Tova Weinstock, known to her devoted clients as Tidy Tova, is the kind of person you want in your corner during a massive closet cleanout or apartment move—a laid-back, fun friend who just happens to know her way around a Container Store. “I’ve always loved to clean and organize,” says Tova. “I would go to my friends’ houses and organize their closets.”
After graduating with degrees in psychology and art, she bounced around between fashion jobs and decided to go back to school. She was simultaneously moving out of her dad’s house and starting prerequisite fashion courses at FIT. “I needed a way to make money,” Tova recalls. “I said, ‘I don’t care what anyone says. I’m going to be a cleaning lady.” Her clients were tech founders—people who had sold their companies and become really successful entrepreneurs. Once Tova decided to make the switch to professional organizing, an entirely different service at an equally different price-point, she had to email her existing client-base to let them know. “It was a scary day. I learned that, if your heart is pulling you to do something on your own [as an entrepreneur], follow it. Don’t think so hard about what you’re giving up or the struggles that are going to come your way,” says Tova. “When you have your own business, each feat is enormous and every accomplishment is incredibly rewarding because it came from you and your hard work alone. Starting a business is like riding a roller coaster…but I’ve personally always loved roller coasters.”
When Tova takes on a new client, she walks through their space; they discuss how the client interacts with their surroundings and uses their belongings. She starts with a purge of neglected, useless, unloved things, and then creates a system that’s unique to the individual. “It’s not like you call me in and, overnight, you’re organized,” she says. “You have to keep it up. I compare it to a nutritionist—she can give you guidelines and set up a system for you, but she’s not going to feed you every day. Rather than do everything for my clients, I’m actually working with them to modify their behavior.”
The benefits of getting organized are vast—Tova says her clients feel lighter and clear-headed. They spend less time searching for their belongings and are, therefore, less aggravated. They’re more productive, they’re not bogged down by excessive stuff, they’re goal-oriented and they’re able to focus better. Sign us up.
Tova shared her guide to organizing your desk—whether it’s in a home workspace, corner office or cubicle—for better focus, productivity and creativity.
Keep projects out of sight
Multi-tasking is proven to make you less productive. If you’re surrounded by materials for projects A, B and C, you can’t give project A your full attention. File away any project you’re not currently working on. By physically removing other projects from your site, you can zero in on one task at a time. Label folders for specific projects—that way, when you’re working on project A, you don’t have to spend time gathering the items you need.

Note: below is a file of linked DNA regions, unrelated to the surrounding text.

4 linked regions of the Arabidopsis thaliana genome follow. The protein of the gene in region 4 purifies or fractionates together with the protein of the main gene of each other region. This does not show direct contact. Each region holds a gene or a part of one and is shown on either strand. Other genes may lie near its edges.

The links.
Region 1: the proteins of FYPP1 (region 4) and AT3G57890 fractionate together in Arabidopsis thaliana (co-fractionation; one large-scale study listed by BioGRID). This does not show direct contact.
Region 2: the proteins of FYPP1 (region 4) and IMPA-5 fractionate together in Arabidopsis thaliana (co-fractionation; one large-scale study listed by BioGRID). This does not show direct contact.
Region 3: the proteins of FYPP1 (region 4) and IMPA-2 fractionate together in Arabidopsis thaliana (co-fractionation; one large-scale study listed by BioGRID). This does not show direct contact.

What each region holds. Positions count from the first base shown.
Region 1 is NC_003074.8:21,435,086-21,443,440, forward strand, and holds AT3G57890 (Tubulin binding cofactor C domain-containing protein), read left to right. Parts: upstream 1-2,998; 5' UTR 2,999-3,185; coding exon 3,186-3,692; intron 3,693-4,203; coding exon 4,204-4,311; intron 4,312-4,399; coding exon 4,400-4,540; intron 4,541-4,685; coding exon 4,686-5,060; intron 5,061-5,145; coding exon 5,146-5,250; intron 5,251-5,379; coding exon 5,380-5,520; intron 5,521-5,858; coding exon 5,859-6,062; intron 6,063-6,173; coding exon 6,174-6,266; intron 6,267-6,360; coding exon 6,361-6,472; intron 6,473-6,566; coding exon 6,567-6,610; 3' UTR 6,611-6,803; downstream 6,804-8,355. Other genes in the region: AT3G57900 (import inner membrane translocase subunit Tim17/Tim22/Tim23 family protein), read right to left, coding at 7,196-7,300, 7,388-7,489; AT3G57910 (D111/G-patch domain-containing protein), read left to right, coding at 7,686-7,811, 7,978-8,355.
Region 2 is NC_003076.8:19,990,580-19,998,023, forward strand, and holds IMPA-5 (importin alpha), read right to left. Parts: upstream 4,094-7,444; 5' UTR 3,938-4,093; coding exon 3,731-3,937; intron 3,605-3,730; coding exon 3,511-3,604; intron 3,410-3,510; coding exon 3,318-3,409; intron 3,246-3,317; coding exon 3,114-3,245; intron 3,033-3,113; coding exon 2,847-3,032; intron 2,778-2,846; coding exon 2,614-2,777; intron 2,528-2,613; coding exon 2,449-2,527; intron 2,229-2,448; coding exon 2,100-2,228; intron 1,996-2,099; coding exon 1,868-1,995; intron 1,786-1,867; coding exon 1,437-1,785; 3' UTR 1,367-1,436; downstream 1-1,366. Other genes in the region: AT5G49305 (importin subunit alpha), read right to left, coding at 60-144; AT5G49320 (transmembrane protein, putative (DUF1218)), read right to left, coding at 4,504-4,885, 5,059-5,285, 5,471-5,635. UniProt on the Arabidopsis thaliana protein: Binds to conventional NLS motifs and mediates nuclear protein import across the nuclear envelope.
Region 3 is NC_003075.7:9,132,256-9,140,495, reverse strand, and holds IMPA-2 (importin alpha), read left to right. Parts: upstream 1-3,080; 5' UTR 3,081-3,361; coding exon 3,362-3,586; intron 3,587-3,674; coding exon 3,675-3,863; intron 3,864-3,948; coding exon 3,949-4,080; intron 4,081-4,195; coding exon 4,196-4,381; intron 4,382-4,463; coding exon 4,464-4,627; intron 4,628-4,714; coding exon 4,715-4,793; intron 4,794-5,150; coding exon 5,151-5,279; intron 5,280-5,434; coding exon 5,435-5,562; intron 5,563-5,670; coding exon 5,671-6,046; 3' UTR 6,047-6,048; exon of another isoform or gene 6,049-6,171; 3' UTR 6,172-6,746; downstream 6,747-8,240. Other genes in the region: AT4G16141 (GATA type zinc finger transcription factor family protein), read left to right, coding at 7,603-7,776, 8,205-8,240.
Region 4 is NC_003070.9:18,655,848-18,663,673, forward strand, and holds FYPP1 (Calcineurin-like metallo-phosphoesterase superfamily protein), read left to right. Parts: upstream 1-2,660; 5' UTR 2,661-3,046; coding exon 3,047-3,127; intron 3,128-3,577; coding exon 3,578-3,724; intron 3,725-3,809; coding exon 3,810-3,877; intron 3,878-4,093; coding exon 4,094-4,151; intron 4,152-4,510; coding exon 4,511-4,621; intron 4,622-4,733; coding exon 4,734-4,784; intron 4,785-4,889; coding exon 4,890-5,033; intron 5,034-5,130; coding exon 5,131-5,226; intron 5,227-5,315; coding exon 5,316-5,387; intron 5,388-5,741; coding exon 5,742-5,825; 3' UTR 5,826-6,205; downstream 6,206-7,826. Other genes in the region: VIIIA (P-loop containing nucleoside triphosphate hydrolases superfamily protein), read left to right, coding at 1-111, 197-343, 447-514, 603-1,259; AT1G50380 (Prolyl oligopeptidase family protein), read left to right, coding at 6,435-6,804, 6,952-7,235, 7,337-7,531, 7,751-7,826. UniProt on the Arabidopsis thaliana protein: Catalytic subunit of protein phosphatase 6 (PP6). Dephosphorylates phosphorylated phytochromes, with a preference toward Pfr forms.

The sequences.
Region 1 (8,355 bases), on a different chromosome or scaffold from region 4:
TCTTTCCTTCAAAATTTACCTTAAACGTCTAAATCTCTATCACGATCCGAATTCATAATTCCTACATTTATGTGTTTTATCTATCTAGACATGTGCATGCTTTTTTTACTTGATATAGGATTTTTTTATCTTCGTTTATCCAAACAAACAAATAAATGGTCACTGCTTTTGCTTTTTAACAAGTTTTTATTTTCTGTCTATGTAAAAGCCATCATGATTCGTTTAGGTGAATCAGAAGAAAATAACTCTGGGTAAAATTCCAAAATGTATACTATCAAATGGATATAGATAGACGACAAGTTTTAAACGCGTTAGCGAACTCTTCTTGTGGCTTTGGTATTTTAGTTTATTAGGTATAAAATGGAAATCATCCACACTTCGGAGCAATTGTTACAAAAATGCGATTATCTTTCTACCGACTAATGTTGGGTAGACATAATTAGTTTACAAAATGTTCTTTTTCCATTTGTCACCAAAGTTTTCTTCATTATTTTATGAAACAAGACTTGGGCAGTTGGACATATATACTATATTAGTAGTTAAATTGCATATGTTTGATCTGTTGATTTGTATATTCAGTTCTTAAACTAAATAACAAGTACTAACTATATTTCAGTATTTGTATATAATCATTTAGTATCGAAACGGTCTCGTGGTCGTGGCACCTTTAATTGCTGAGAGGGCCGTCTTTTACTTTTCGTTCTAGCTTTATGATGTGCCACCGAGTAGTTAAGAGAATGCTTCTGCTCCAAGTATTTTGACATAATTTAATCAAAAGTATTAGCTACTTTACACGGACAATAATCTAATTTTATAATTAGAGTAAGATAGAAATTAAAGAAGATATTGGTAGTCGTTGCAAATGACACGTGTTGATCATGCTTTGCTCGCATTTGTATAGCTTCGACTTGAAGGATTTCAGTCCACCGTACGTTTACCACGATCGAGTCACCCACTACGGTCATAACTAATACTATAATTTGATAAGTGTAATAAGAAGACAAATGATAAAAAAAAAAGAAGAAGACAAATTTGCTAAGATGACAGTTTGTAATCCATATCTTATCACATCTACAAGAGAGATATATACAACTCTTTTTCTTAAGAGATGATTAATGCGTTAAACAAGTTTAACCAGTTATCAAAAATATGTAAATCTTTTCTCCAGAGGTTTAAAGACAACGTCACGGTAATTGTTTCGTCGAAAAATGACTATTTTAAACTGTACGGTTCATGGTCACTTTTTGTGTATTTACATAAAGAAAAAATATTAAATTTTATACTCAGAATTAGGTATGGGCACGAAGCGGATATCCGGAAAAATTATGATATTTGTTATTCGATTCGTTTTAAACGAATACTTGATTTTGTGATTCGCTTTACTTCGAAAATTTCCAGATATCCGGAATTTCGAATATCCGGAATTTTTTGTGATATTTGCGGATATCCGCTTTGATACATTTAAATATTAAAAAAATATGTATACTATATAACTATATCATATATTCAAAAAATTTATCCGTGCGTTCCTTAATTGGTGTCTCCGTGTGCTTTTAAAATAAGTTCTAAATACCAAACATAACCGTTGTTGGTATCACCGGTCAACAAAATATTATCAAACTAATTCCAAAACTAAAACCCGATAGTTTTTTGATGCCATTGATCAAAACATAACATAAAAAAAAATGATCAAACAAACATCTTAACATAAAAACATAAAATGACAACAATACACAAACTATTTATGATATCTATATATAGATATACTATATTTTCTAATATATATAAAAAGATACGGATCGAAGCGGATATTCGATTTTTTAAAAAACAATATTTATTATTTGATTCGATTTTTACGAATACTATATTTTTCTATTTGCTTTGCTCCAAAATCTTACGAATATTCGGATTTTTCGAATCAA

Set up a system for papers
Use a wire basket or magazine holder to store active papers—only the ones that you’ll need to refer to soon. Have two other filing areas (a filing cabinet, drawer or basket depending on how much space you have)—one for papers that are somewhat current and another for items that you’re done with, but can’t get rid of. Be diligent about moving papers out of your “active” basket and into one of these other spaces. Throw out or recycle papers whenever you can.
Limit visual clutter
It can really overwhelm you and just slow you down. Have one or two photos of family and friends and keep only a very select number of tchotchkes in sight. Your desk is there for you to focus and work—treat it as such. Keep visual inspiration contained, so that you have to intentionally look at it when you need it, rather than letting it overtake your focus all day. Get a manageably-sized bulletin board and fill only that space with inspiration.
Organize your drawers
Dividers are key for corralling pens, paper clips and other odds and ends. Keep office supplies to a minimum. You don’t need 100 pens or different types of paper clips in your drawer—if you run out, you can always go to the supply closet and get more.
Have an outbox
The space under your desk can become a dumping ground. People put things they need to take home under there and, the more they put it off, it becomes a zoo. Put a bag under your desk, put outgoing items inside and take it home every day. If you put it off, that bag will sit under your desk for six months.
Write down attainable goals
Goal-setting goes hand in hand with physical and mental organization. Lay out your goals in a visual way. Organize your to-do list by breaking lofty goals into actionable steps. For example, break “grow social media presence” into goals like “follow 20 people” or “comment on 20 Instagram photos.” Seeing doable steps written out helps you organize your time and stay clear-headed.